How Fast Can Cattle Dogs Run?

Cattle Dog Run Speed

Distance running was one of the reasons we decided an Australian Cattle Dog (ACD) was the right breed for us. I imagined running side-by-side with both of our Cattle Dogs. However, when setting out on our first runs, our male, Banjo, would outpace us, sprinting for the entire run. So I switched to bicycling with him, but he continued to pull out in front. I wanted to know, just how fast can Cattle Dogs run?

On average, Australian Cattle Dogs can run at 25 mph. At a full sprint, some Cattle Dogs have been clocked at a top speed of 30 mph.

Even though ACDs are fast and love to run, they are not at the top of the list of the fastest dogs. The top spot for the fastest canine belongs to the Greyhound with a top speed of 45 mph. Still, running at 30mph is pretty impressive compared to the land animals with the fastest top speed.

Cheetah70 mph
Pronghorn Antelope60 mph
Springbok56 mph
Thomson’s Gazelle50 mph
Blue Wildebeest50 mph
Hare50 mph
Quarter Horse47 mph
African Wild Dog45 mph
Kangaroo44 mph
Coyote42 mph

No matter how fast they move, high-energy Heelers thrive with daily runs or other challenging physical activity every day.

How Much Exercise Does an Australian Cattle Dog Need?

ACDs were specifically bred to work long days herding, traversing large ranch lands, as much as twenty miles in a single day. Extreme stamina is built into a Cattle Dog’s DNA, so they need a lot more physical exercise than many other dog breeds.

On average, Australian Cattle Dogs require one to two hours of exercise daily. In addition to physical exercise, Cattle Dogs need mental stimulation each day.

Mental exercise such can burn nearly as much energy as physical activities. It’s also a good way for your Cattle Dog to learn how to calm down and focus on a new puzzle or task.

What are the Best Ways to Exercise My Cattle Dog?

There are many types of physical activities, but here are some great ways to exercise Cattle Dog.

Walks – Fast-paced walks, about thirty minutes to one hour, twice daily should be the minimum level of exercise for Heelers.

Runs – Cattle Dogs were born to run, so three to five miles, twice a day is just their speed. They can work up to longer distances, but keep an eye out for signs of over-exercising covered later in this post.

Hikes – Hiking, either half-day or full-day, in place of walks or runs, is a great way to exercise and also introduce your Cattle Dog to new sites and scents.

Swimming – Cattle dogs typically enjoy swimming. It’s great exercise, especially to cool down after a hike.

Agility Training – Whether it’s regulation training courses or setting up backyard obstacles, this sport is both physically and mentally challenging. Typically there are ten to twenty types of obstacles, including tunnels, weave poles, ramps, seesaws, hoops, and hurdles. If there are no classes nearby, it’s easy to set up an at-home obstacle course for your ACD like this one on Amazon.

Herding – Ranches offering herding classes with fowl, sheep, or cattle helps to fulfill a Heeler’s purpose in life. It’s an amazing experience to watch their herding instinct kick in the first time they get in a pen with livestock. It’s important to note that special care should be taken to protect their paws with athletic tape to avoid raw pads after a few rounds of herding.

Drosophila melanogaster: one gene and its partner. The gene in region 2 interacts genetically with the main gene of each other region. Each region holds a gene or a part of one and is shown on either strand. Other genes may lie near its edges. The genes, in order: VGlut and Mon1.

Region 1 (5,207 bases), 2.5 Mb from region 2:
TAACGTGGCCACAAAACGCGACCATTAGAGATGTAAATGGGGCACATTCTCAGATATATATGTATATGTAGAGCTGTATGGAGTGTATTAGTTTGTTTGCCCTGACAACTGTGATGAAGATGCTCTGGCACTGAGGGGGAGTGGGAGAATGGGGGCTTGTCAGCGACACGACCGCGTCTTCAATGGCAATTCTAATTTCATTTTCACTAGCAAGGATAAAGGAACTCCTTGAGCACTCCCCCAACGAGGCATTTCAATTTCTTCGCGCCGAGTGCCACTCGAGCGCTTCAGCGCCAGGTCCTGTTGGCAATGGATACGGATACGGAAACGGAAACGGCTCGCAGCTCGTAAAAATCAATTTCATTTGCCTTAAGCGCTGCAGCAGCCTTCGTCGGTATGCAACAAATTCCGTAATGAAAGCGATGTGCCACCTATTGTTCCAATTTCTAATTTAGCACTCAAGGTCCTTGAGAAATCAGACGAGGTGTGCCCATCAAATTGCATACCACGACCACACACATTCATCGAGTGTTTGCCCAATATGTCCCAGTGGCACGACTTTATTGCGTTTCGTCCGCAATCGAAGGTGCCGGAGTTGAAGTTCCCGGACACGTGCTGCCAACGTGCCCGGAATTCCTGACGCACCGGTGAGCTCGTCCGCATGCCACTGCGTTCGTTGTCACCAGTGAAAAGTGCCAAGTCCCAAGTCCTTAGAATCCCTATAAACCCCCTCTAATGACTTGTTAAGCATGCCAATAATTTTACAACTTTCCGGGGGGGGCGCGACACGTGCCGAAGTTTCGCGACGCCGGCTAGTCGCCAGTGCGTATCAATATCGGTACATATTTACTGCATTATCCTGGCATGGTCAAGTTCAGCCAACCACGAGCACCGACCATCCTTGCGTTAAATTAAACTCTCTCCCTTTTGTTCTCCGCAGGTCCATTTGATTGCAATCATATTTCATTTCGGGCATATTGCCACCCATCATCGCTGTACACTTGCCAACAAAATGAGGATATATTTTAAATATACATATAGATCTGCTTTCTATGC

Herding balls – Using large, nearly indestructible balls are a good substitute when there are no nearby ranches with animals to the herd. Herding balls are great for a game of chase and retrieve practice.

Dog Parks – Not just a good place to exercise your dog, but also important for socialization, to learn proper canine etiquette. Cattle Dogs love a good game of chase but watch out for overuse of herding techniques with other dogs.

Problem-solving exercises stimulate your dog’s mind and help focus their energy on positive, productive tasks. Mental exercises can include treat or food puzzles, interactive toys, hide and seek, keep away, recordable training buzzers, and many other challenging dog toys and training aids.

To keep their interest, try using a toy rotation schedule or teaching them how to put toys away. Basically, challenge an ACD with different ways to exercise and play!

Can a Cattle Dog Get Too Much Exercise?

It is possible to exhaust a Cattle Dog with too much exercise. Additionally, over-exercising can lead to injury and long-term medical issues.

As with many activities, moderation is key to keep a Heeler healthy and to avoid potential issues with over-exercising.

Some signs of over-exercising an ACD can include the following:

  • Muscle pain or stiffness
  • Joint pain or injury
  • Heat exhaustion
  • Pad injuries

When exercising a Cattle Dog, keep watch for signs of fatigue, stiffness, or favoring a paw. If they show any of the above signs, take a water break and/or rest until your ACD recovers.

Final Thoughts

Running is one of the Cattle Dog’s favorite activities. But no matter which exercises – running, walking, hiking, swimming, agility, herding, or a simple trip to the dog park, your commitment to exercise with your Cattle Dog will strengthen the bond between you and make them happier and healthier!

Sources:

NationalGeographic.com
TheTravelAlmanac.com
AKC.org
Dogopedia.com
Herdingdogzone.com

Jacqueline Hamel

I’m a lifetime dog owner of several breeds and a recent Cattle Dog enthusiast after adopting two puppy siblings Bindi and Banjo. Now, I’m on a mission to better understand Heelers and other herding dogs. Hopefully, through this blog, I can share the joy and lessons learned from these intelligent, protective, loyal, athletic, and intelligent dogs.

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